After a night of mysticism, we woke to greet Shabbat. We returned to the Old City, Max and I finding a hostel in East Jerusalem, and Max, myself, and my travel companion from Egypt, Sari, all went out to enjoy Shabbat in the Old City, a Shabbat like no where else. We wandered with no real direction, wishing others "Shabbat Shalom" as we walked on, at times singing ancient Jewish melodies, led mostly by Sari who has a knowledge of Jewish music and a voice that sounds as though it has been singing since Creation itself. We went to the Western Wall where Max got his first taste of enthusiastic Jewish community. A packed crowd of such diversity, from soldiers to hassidim, dancing and singing, celebrating the return of the Jewish people and the fact that they have the opportunity to celebrate where their ancestors could only dream of. The experience is truly inspiring, whether you join in the celebration or watch from a distance, there is something so natural about bringing in Shabbat in Jerusalem.
The next day Max departed back to Dubai, vowing to return to Israel within two weeks time because, in his own words, "This is the most incredible place on the planet." We'll see if his sentiment carries him back here. In the meantime I have been enjoying some much needed solitude. Walking the Old City alone, visiting places such as the Garden of Gethsemane, the Mount of Olives and other quintessential Jerusalem sites. I've also been spending much time reading a most incredible work by Abraham Joshua Heschel entitled God In Search of Man. The beauty of these thoughts, I believe, could not possibly originated from the mind of man, but instead come from incredible dedication to the study of Torah, which is exactly what Rabbi Heschel did. Though there is much to see and discover here in Jerusalem, I believe this book may be the greatest find of all.
So this pretty much brings us up to date. I've been extending the network of friends here in Jerusalem by participating in couchsurfing, a network of people all around the world that host travelers. I stayed with a young married couple for a few nights, getting a healthy dose of the purely secular side of Jerusalem, and am now staying with an artist who seems to know everyone in the city. (Every time I stopped to use someone's phone to call him, they had his number saved in their phone. Popular guy apparently.) I'll be in Jerusalem for another few days, hopefully through Shabbat, and then I'm heading to Bersheeva, the largest city in the Negev Desert, to visit a friend from the Livnot trip. He's a commander in the Israeli Defense Force, recently released as of two days ago, and is one of the most incredible people I've ever met. I can't wait to spend a few days seeing life in Bersheeva and meeting his fiance.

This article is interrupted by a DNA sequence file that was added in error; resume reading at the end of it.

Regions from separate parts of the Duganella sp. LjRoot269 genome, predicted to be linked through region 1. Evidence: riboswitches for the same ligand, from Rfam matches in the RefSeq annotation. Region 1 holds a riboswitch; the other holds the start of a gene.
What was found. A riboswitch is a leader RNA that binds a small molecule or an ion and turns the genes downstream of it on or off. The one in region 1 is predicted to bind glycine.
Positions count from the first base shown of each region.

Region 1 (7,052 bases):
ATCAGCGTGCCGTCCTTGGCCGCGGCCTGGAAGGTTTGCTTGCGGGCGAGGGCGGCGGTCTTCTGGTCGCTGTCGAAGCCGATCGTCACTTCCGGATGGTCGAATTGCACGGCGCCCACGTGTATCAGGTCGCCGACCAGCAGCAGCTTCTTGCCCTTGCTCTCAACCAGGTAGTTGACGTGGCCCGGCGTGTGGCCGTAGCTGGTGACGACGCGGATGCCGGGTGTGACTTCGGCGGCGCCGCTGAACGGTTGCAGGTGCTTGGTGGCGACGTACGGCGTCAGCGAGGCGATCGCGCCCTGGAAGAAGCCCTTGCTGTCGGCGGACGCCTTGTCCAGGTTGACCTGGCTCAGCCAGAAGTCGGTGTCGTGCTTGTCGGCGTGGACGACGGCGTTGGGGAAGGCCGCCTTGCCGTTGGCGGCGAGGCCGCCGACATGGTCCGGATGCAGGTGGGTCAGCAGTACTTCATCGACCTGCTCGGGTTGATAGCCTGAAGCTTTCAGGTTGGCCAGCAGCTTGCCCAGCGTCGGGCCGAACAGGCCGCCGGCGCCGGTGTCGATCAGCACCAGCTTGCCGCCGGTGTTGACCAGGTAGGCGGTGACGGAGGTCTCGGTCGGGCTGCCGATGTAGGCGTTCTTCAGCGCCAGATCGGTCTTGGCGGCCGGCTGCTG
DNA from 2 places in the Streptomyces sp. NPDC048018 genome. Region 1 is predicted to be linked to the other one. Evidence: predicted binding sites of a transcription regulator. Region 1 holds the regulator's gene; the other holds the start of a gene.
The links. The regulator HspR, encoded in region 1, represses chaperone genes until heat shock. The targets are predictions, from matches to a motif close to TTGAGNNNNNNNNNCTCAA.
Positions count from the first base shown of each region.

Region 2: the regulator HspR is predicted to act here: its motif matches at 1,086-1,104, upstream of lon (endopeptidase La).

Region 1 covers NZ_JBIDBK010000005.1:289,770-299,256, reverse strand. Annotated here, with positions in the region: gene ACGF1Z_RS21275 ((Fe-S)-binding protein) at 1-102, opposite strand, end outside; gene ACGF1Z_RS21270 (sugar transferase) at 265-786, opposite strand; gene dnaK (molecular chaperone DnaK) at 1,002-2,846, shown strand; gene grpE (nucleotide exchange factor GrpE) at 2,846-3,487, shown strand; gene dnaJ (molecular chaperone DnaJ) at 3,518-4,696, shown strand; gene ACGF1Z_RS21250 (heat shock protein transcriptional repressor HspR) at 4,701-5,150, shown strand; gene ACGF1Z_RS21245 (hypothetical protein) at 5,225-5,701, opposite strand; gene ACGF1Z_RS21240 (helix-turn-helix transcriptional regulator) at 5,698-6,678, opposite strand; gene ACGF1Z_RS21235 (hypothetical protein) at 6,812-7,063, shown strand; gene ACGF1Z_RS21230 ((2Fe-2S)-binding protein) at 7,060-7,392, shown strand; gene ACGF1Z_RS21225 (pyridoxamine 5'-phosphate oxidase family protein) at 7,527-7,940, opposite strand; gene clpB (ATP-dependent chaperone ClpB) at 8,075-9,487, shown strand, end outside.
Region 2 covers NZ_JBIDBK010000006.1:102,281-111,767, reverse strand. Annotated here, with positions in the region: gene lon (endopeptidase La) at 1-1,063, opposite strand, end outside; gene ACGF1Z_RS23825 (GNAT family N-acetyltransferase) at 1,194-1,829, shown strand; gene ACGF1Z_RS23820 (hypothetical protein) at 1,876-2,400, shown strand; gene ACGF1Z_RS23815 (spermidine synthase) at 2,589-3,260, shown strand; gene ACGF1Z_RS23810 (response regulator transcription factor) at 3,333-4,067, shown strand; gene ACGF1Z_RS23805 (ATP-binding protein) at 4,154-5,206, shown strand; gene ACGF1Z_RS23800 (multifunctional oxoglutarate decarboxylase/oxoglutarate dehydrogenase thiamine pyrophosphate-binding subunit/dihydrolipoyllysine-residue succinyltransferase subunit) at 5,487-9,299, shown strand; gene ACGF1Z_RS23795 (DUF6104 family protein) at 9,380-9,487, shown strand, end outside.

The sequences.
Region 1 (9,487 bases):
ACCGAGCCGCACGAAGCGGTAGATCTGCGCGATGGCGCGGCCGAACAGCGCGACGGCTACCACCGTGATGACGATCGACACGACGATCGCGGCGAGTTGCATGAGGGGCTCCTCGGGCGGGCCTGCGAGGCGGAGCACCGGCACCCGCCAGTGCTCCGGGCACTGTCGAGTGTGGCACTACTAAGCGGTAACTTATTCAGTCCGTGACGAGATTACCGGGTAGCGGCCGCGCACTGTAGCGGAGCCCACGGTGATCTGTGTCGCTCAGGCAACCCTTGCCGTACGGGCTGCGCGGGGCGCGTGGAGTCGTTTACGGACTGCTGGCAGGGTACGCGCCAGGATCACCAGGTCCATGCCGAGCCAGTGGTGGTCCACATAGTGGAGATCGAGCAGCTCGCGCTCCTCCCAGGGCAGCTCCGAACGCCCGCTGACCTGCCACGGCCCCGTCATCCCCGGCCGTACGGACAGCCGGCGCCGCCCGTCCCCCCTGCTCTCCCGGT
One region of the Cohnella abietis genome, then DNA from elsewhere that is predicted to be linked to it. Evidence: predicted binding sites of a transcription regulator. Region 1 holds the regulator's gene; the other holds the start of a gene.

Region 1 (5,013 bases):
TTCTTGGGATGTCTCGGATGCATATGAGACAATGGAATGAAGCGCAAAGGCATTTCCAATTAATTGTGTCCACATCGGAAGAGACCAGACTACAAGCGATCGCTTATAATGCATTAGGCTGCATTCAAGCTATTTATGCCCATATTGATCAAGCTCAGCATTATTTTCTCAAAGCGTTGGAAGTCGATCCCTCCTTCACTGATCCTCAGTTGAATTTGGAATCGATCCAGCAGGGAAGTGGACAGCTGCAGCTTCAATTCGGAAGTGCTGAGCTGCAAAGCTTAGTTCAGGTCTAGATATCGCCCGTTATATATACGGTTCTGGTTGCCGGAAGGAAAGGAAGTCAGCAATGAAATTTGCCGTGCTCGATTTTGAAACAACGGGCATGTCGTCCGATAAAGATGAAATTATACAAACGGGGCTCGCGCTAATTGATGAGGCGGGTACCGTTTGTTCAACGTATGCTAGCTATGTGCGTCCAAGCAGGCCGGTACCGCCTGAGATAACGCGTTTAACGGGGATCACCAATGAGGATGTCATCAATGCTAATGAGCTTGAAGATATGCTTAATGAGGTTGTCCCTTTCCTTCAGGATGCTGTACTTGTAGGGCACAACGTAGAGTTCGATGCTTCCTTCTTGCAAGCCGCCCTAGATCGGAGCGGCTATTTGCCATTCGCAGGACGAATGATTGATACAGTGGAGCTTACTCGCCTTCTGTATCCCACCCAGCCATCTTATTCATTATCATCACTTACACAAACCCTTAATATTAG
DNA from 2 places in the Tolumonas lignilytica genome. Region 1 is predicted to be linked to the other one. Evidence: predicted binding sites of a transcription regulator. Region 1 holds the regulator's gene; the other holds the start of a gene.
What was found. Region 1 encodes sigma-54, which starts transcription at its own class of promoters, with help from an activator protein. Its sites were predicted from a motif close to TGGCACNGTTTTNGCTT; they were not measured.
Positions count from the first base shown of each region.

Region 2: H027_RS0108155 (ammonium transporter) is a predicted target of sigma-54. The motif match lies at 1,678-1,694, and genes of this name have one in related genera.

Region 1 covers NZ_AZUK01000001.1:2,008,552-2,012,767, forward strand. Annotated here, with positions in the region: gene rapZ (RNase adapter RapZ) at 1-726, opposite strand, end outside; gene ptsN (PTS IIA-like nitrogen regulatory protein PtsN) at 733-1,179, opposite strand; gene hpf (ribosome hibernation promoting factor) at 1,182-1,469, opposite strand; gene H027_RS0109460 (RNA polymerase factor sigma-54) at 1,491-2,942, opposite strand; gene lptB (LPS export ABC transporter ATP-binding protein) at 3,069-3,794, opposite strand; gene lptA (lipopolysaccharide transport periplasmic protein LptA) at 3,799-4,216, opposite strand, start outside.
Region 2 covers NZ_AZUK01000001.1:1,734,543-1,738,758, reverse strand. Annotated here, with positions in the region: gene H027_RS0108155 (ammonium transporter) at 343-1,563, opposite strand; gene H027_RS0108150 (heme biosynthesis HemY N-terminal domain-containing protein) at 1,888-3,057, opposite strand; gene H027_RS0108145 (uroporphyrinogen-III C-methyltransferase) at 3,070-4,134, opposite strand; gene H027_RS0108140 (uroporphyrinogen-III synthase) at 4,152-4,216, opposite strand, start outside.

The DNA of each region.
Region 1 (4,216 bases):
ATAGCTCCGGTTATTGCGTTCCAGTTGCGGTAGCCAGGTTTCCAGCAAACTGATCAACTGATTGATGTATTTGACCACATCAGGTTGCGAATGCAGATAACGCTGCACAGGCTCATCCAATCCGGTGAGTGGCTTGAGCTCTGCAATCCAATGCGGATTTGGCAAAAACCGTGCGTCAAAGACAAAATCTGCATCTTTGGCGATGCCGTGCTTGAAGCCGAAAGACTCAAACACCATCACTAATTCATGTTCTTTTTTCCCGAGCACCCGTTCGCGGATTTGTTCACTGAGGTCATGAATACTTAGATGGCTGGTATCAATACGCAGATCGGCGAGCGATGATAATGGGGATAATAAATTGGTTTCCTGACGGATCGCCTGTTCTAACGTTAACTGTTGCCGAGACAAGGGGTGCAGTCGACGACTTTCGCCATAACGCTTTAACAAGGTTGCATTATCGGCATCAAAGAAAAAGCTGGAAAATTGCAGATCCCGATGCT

Well, that about sums up the last week or so, a very eventful and slightly disorienting (or maybe reorienting) week. I hope all of you who are reading this blog are finding great inspiration and joy in life wherever you may be. Out of a desire to share some of the magnificence of this place and the Jewish people in general with all of you, I'm going to include a quote from the book I was referring to in every blog post from now on. I hope it evokes as much thought and wonder for you as it has for me. Till the next post....
"There is only one way to wisdom: awe. The meaning of awe is to realize that life takes place under wide horizons, horizons that range beyond the span of an individual life or even the life of a nation, a generation, or an era. Awe enables us to perceive in the world intimations of the divine, to sense in the small things the beginning of infinite significance, to sense the ultimate in the common and the simple; to feel in the rush of the passing, the stillness of the eternal."
- Avraham Yehoshua Heschel